The limits of energy

Of late, I’ve been thinking about energy. Not like Einstein of course. Not
in an E = MC2 or “holy smoke, look at the price of gas”  kind of way. I’m thinking more philosophically about our sense of get up and go. Our inner energy. The thing that fuels motivation and action and seems to be the grease that moves the wheels of social engagement and productivity.

Energy means both power and vitality, linguistically. I had thought energy in a nuclear fusion sort of way was quite a different notion to energy in a motivation sense, but now I’m not sure. Energy can be defined, quite simply, as the capacity for work. In that case it would seem a fitting word for our own sense of it. And why not, I suppose, since we are a living system of biochemical interactions, subject to physical laws like all systems in the universe.

Energy, in physics anyway, seems oddly metaphysical. Less a material, hold in your hand thing, but more a measure of potential. I found even high school physics a bit beyond me, but I do recall, as we all probably do, one key fact. The first law of thermodynamics. Energy cannot be created or destroyed. It is, by definition then, finite.

Energy of the sort that is useful for us personally, energy as vitality or power, is also not endless. As Covid, depression and doing a triathlon illustrate, it can get used up. Transformed perhaps into fevers, snot, and aching limbs.

I’m quite attuned to energy, because as someone who makes a living facilitating groups of people in conversation, monitoring, topping up, and redirecting the energy in the room is a key part of my job. It remains quite fascinating to me nonetheless that this invisible quality is so easily felt. It is a tangible thing, energy (for want of a better word), with a tonal quality and a definitive sense of quantity, and it is responsive to the room and the people in it.

As a facilitator you can observe first hand how energy gets used up in the act of both engaging with others and thinking hard, and how a lack of it has a direct impact on outputs. Energy can be manipulated too. Stoked up by acts of creativity, music, and the thrill of achievement. Evangelical preachers, despots and good entertainers know well how to squeeze the energy from a crowd, transforming our individual portions of it into one giant mass that moves people to acts of both love and violence.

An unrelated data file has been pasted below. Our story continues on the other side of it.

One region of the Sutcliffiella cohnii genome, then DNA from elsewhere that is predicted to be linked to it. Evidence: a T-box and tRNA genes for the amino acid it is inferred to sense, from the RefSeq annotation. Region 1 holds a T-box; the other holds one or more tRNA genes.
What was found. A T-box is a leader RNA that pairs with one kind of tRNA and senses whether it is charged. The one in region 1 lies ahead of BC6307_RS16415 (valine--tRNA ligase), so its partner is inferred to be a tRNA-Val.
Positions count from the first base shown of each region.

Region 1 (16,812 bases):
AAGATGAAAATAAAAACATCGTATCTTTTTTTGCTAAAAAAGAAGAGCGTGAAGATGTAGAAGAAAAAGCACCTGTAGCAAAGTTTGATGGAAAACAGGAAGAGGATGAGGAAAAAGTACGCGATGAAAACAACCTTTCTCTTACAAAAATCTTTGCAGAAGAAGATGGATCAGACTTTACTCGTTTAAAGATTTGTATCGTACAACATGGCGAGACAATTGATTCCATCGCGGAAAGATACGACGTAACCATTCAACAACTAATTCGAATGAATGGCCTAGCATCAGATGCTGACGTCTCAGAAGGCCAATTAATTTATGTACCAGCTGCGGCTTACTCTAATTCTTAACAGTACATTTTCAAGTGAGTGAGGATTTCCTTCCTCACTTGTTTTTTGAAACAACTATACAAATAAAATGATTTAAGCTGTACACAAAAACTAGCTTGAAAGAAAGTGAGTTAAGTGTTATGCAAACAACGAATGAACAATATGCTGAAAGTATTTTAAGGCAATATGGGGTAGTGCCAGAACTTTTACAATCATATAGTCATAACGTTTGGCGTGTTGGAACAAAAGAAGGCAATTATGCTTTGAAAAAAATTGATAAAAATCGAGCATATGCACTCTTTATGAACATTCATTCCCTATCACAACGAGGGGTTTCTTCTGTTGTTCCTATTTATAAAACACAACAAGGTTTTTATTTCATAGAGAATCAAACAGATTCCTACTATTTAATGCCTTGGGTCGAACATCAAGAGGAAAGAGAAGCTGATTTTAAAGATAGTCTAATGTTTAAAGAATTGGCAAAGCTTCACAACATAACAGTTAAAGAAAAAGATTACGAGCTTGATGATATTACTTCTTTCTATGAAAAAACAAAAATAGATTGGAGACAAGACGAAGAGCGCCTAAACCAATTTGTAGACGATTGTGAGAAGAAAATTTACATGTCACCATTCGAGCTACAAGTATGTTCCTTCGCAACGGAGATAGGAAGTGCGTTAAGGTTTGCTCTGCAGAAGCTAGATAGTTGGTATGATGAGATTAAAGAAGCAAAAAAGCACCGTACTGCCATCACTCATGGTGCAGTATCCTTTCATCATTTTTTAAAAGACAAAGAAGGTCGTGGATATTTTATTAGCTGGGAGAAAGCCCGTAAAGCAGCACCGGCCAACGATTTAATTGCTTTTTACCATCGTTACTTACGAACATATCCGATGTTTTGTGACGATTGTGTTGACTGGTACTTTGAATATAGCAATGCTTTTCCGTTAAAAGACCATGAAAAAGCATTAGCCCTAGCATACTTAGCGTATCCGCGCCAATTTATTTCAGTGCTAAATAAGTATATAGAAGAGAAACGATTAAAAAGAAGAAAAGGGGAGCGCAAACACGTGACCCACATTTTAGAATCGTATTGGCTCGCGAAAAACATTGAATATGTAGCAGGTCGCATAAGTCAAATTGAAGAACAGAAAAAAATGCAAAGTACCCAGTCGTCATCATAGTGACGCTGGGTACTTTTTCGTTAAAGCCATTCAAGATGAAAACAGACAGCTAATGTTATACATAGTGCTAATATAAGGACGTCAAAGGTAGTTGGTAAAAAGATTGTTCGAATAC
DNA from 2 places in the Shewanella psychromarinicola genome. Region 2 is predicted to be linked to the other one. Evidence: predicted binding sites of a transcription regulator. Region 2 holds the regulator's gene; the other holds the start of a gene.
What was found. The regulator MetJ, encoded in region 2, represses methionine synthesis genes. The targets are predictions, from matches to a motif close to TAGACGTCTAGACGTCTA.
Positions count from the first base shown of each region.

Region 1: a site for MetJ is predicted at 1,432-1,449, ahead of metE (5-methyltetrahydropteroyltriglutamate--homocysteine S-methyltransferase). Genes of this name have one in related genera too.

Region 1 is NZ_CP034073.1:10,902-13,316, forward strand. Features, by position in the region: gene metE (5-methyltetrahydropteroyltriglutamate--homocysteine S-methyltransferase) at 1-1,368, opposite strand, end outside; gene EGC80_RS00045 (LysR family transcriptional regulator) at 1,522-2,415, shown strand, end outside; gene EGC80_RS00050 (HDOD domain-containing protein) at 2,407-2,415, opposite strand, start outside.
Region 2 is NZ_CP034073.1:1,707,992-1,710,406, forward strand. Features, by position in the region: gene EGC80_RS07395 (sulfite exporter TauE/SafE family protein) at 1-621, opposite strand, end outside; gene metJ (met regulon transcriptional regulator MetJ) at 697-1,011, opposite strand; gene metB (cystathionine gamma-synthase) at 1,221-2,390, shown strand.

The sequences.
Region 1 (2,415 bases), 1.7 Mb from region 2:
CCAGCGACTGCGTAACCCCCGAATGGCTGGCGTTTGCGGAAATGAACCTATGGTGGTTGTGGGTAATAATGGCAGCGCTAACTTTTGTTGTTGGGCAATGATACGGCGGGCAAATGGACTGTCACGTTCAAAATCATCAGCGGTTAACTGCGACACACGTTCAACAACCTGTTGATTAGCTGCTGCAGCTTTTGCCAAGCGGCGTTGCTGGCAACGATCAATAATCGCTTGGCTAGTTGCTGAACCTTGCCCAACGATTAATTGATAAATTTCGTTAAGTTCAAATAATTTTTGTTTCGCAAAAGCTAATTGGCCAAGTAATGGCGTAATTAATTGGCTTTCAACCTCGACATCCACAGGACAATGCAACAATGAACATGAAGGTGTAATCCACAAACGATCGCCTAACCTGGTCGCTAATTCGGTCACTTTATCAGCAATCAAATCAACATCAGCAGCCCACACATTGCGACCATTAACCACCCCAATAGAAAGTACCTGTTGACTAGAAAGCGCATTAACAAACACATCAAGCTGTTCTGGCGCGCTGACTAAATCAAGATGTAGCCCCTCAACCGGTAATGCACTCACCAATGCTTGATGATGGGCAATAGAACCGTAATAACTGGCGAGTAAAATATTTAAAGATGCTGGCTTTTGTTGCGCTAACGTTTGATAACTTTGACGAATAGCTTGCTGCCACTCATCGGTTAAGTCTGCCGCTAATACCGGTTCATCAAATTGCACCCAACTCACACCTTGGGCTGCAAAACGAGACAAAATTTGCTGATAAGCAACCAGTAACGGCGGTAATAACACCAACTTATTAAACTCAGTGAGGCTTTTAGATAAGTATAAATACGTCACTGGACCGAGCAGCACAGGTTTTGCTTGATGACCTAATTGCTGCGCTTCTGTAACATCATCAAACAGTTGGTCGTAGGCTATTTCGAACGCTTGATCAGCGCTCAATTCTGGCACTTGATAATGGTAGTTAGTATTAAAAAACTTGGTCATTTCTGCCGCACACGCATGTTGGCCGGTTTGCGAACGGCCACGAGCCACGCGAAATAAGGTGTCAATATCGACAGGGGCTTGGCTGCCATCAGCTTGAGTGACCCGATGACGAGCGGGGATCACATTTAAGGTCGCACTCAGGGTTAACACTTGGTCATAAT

If energy reflects our capacity to do work – to be productive not just in a job sense, but also as a human being joining with others to create something bigger than the individuals involved – and if our energy is finite, which it demonstrably is, then it makes sense to look after our store of it. To be conscious of it, and to manage it wisely. Both my husband and daughter rebuild their energy reserves by alone time. I, on the other hand, find myself replenished by the buzz of activity – exercise and friendships, activity, and conversation. Ten days of COVID isolation did nothing to help me fuel the fire inside. 

Energy here is perhaps a metaphor for life. Both are finite – limited, and what we do with it is up to us. But, more importantly, where and how we use our energy dictates the quality of our lives. Of this I am certain.

We waste so much energy on pointless things. Being angry at dickhead drivers in shiny fast cars or Trump supporters in a faraway land we don’t live in. All day long we are fed stories so far out of our circle of influence, designed to engage our attentional resources by outraging us. Sucking up our energy and transforming it into anger or despair or wasted moments scrolling through the mindless wastelands of social media. Energy we could put to better use.

As I always tell my group participants, it is up to us individually to take responsibility for our own energy levels. To note when energy is low, and replenishment is required. Getting Covid myself brought home to me how true that is in life too. It was a stark reminder that energy is a power source with limits, to be guarded as fiercely and distributed as carefully as one would a store of gold. But it is easy to forget this reality in the day-to-day demands of life. To squander energy on being grumpy or frustrated by things outside our control. Being mindful of energy levels requires practice. The building of new habits. And a reminder, now and then, about the importance of doing so.

Photo by Natalya Letunova on Unsplash

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